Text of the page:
She cited COVID-19 containment measures such as mask mandates, social distancing rules, economic rescue packages and vaccine development and distribution, as key examples of the critical role of governments.
However, trust in governments has dropped worldwide, she said, noting that countries without government trust performed poorly in their responses to the pandemic.
Financial incentives are overrated
According to Ms. Duflo, policymakers in the United States and elsewhere overestimate the influence of financial incentives on people’s behaviour.
For example, some economists and policymakers in the United States worried that the COVID-19 unemployment benefits were too generous and would discourage people from going back to work.
However, Ms. Duflo said there is little evidence that people prefer a financial incentive over an actual job.
“Generous unemployment benefits don’t discourage people from working,” she said, arguing that people prefer to work to have meaning in their lives and make a difference in their communities.
The economy – and place – is “stickier” than we think
Ms. Duflo also highlighted research to show that the economy is “stickier” and countered alarmist migration narratives.
While many economic models assume that once there is an economic shock, people respond by moving to other regions and sectors, she said research shows that both geographic and sector mobility has declined markedly in recent decades.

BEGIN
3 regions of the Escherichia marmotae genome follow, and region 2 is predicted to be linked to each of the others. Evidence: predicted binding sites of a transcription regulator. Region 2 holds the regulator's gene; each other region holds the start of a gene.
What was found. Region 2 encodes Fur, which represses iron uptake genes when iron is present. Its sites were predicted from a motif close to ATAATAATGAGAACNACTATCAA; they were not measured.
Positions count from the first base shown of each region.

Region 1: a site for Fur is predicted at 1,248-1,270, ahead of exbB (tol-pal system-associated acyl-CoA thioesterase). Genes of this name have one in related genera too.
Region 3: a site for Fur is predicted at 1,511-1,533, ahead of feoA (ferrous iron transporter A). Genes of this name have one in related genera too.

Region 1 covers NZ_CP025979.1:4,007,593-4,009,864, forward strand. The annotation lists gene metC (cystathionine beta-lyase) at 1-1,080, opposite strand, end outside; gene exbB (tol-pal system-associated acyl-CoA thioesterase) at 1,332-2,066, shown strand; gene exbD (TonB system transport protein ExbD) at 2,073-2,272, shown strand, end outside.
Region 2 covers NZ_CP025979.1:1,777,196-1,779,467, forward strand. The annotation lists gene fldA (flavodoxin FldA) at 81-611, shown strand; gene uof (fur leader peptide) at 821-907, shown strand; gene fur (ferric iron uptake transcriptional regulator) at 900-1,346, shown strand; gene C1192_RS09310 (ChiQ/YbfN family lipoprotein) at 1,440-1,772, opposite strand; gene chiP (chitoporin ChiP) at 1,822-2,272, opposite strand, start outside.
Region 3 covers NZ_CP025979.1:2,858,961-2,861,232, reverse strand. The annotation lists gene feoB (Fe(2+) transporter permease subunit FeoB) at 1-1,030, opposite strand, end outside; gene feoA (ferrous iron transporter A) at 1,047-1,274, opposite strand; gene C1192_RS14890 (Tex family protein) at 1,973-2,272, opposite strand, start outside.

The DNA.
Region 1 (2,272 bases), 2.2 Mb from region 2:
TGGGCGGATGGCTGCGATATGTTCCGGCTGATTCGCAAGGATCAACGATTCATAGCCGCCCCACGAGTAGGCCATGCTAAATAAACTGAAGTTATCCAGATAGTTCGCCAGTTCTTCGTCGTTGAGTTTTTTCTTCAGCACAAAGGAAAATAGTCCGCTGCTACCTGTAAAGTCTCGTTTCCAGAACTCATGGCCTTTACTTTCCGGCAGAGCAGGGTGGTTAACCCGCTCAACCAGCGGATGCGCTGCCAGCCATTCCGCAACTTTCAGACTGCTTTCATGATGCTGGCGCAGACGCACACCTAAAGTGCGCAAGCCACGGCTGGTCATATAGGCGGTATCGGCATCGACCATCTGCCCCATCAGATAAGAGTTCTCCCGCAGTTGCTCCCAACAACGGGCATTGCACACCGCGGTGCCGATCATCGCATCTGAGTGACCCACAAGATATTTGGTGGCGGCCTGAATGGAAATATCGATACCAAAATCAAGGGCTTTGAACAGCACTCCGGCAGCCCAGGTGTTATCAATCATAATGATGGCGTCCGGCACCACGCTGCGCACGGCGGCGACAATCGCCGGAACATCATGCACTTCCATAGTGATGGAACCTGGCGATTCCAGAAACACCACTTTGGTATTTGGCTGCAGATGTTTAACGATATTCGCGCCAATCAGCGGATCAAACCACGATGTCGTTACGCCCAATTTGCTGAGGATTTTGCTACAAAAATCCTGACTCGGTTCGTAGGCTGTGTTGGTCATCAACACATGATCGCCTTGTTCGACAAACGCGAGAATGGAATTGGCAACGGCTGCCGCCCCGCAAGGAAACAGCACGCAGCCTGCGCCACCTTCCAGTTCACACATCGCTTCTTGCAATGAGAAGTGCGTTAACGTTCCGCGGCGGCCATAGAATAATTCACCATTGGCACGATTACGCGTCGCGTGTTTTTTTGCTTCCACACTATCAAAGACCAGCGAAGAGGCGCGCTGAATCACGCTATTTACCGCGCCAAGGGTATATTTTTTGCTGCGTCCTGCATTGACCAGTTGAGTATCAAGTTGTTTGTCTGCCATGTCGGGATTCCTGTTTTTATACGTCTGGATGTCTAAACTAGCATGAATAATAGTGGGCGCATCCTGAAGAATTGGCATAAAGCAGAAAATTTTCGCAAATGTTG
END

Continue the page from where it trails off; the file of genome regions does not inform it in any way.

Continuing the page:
For example, in the United States, despite economic shocks, annual inter-county mobility was 7% in the 1950s and is less than 4% today, while mobility within counties has gone down from 13% in the 1950s to 7% today.
At the height of the Greek financial crisis between 2010 and 2015, less than 3% of the population left Greece, yet unemployment was at 27%.
“In normal times, even within free mobility zones, migration is very low,” Ms. Duflo said, adding that COVID-19 had led to a further collapse in migration, even within developing countries.
She cited the example of India, where millions of migrant workers who lived in their work sites in cities were stranded when the economy went into lockdown, as they tried to return to their areas of origin.
Pains from trade
Ms. Duflo also urged the world to pay more attention to the “pains from trade”, not just gains.
“Trade has been associated with inequality in poor countries,” she said, and gave the example of how blue-collar workers in Mexico lost 15% of their real wage between 1987 and 1990 due to unilateral trade liberalization, while white-collar workers gained 15%.
She said the same thing happened in Argentina, Brazil, Chile, China, Colombia and India due to unilateral trade liberalization in the late 1980s or early 1990s, followed by a steep rise in inequality.
Ms. Duflo said trade policies should be accompanied with measures to assist those affected by them, especially the poorest.
Restore human dignity
Ms. Duflo explained how human dignity had been eroded in recent years, partly due to rapid changes in jobs and falling incomes.
As a result, between 1990 and 2014, there was a steep rise in social problems such suicides, drug-related deaths and fewer marriages.
And social welfare programmes further robbed people of their dignity so as not to serve as an incentive, Ms. Duflo said.
But the COVID-19 crisis gives the world the opportunity to put dignity back at the centre of social protection for a better future, she said.
Economists as plumbers
In conclusion, Ms. Duflo said economists need to help governments design COVID-19 recovery plans and should engage more with the details of policymaking.
In doing so, they should adopt the mindset of a plumber, who has to tinker and adjust to realities, rather than rely on theories.